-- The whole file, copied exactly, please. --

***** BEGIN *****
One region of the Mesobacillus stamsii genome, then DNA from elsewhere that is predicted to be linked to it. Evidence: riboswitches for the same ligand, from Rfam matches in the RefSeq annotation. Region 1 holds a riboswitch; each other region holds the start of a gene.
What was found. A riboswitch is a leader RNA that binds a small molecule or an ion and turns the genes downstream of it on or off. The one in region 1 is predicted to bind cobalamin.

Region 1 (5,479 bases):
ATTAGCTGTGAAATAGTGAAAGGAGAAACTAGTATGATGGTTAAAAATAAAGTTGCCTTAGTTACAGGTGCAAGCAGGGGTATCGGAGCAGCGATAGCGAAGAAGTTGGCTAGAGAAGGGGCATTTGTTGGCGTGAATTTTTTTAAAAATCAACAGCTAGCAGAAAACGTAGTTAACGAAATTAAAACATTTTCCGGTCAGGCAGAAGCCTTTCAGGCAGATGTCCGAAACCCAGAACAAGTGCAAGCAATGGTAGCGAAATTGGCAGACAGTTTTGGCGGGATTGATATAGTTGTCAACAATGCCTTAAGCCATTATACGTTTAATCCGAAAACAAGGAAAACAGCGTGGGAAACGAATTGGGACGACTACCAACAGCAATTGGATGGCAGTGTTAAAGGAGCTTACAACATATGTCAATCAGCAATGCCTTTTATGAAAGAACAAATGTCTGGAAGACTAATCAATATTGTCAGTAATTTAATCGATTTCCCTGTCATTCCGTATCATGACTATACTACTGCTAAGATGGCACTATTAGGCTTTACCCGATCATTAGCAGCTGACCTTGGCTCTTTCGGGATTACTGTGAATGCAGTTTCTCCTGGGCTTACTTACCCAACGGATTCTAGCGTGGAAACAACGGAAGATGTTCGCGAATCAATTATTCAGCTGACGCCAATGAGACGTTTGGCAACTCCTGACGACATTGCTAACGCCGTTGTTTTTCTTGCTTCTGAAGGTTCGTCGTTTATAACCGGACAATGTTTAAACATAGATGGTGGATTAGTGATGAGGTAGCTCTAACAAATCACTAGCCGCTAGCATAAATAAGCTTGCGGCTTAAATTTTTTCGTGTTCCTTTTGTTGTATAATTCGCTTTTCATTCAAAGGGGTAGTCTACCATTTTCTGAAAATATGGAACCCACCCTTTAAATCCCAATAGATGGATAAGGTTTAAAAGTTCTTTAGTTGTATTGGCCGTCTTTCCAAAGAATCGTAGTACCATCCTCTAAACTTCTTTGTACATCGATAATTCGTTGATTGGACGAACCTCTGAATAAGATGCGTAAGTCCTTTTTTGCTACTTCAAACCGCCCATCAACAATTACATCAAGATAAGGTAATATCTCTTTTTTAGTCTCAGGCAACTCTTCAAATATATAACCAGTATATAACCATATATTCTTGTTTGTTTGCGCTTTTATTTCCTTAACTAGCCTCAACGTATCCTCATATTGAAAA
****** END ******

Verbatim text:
One region of the Mesobacillus stamsii genome, then DNA from elsewhere that is predicted to be linked to it. Evidence: riboswitches for the same ligand, from Rfam matches in the RefSeq annotation. Region 1 holds a riboswitch; each other region holds the start of a gene.
What was found. A riboswitch is a leader RNA that binds a small molecule or an ion and turns the genes downstream of it on or off. The one in region 1 is predicted to bind cobalamin.

Region 1 (5,479 bases):
ATTAGCTGTGAAATAGTGAAAGGAGAAACTAGTATGATGGTTAAAAATAAAGTTGCCTTAGTTACAGGTGCAAGCAGGGGTATCGGAGCAGCGATAGCGAAGAAGTTGGCTAGAGAAGGGGCATTTGTTGGCGTGAATTTTTTTAAAAATCAACAGCTAGCAGAAAACGTAGTTAACGAAATTAAAACATTTTCCGGTCAGGCAGAAGCCTTTCAGGCAGATGTCCGAAACCCAGAACAAGTGCAAGCAATGGTAGCGAAATTGGCAGACAGTTTTGGCGGGATTGATATAGTTGTCAACAATGCCTTAAGCCATTATACGTTTAATCCGAAAACAAGGAAAACAGCGTGGGAAACGAATTGGGACGACTACCAACAGCAATTGGATGGCAGTGTTAAAGGAGCTTACAACATATGTCAATCAGCAATGCCTTTTATGAAAGAACAAATGTCTGGAAGACTAATCAATATTGTCAGTAATTTAATCGATTTCCCTGTCATTCCGTATCATGACTATACTACTGCTAAGATGGCACTATTAGGCTTTACCCGATCATTAGCAGCTGACCTTGGCTCTTTCGGGATTACTGTGAATGCAGTTTCTCCTGGGCTTACTTACCCAACGGATTCTAGCGTGGAAACAACGGAAGATGTTCGCGAATCAATTATTCAGCTGACGCCAATGAGACGTTTGGCAACTCCTGACGACATTGCTAACGCCGTTGTTTTTCTTGCTTCTGAAGGTTCGTCGTTTATAACCGGACAATGTTTAAACATAGATGGTGGATTAGTGATGAGGTAGCTCTAACAAATCACTAGCCGCTAGCATAAATAAGCTTGCGGCTTAAATTTTTTCGTGTTCCTTTTGTTGTATAATTCGCTTTTCATTCAAAGGGGTAGTCTACCATTTTCTGAAAATATGGAACCCACCCTTTAAATCCCAATAGATGGATAAGGTTTAAAAGTTCTTTAGTTGTATTGGCCGTCTTTCCAAAGAATCGTAGTACCATCCTCTAAACTTCTTTGTACATCGATAATTCGTTGATTGGACGAACCTCTGAATAAGATGCGTAAGTCCTTTTTTGCTACTTCAAACCGCCCATCAACAATTACATCAAGATAAGGTAATATCTCTTTTTTAGTCTCAGGCAACTCTTCAAATATATAACCAGTATATAACCATATATTCTTGTTTGTTTGCGCTTTTATTTCCTTAACTAGCCTCAACGTATCCTCATATTGAAAA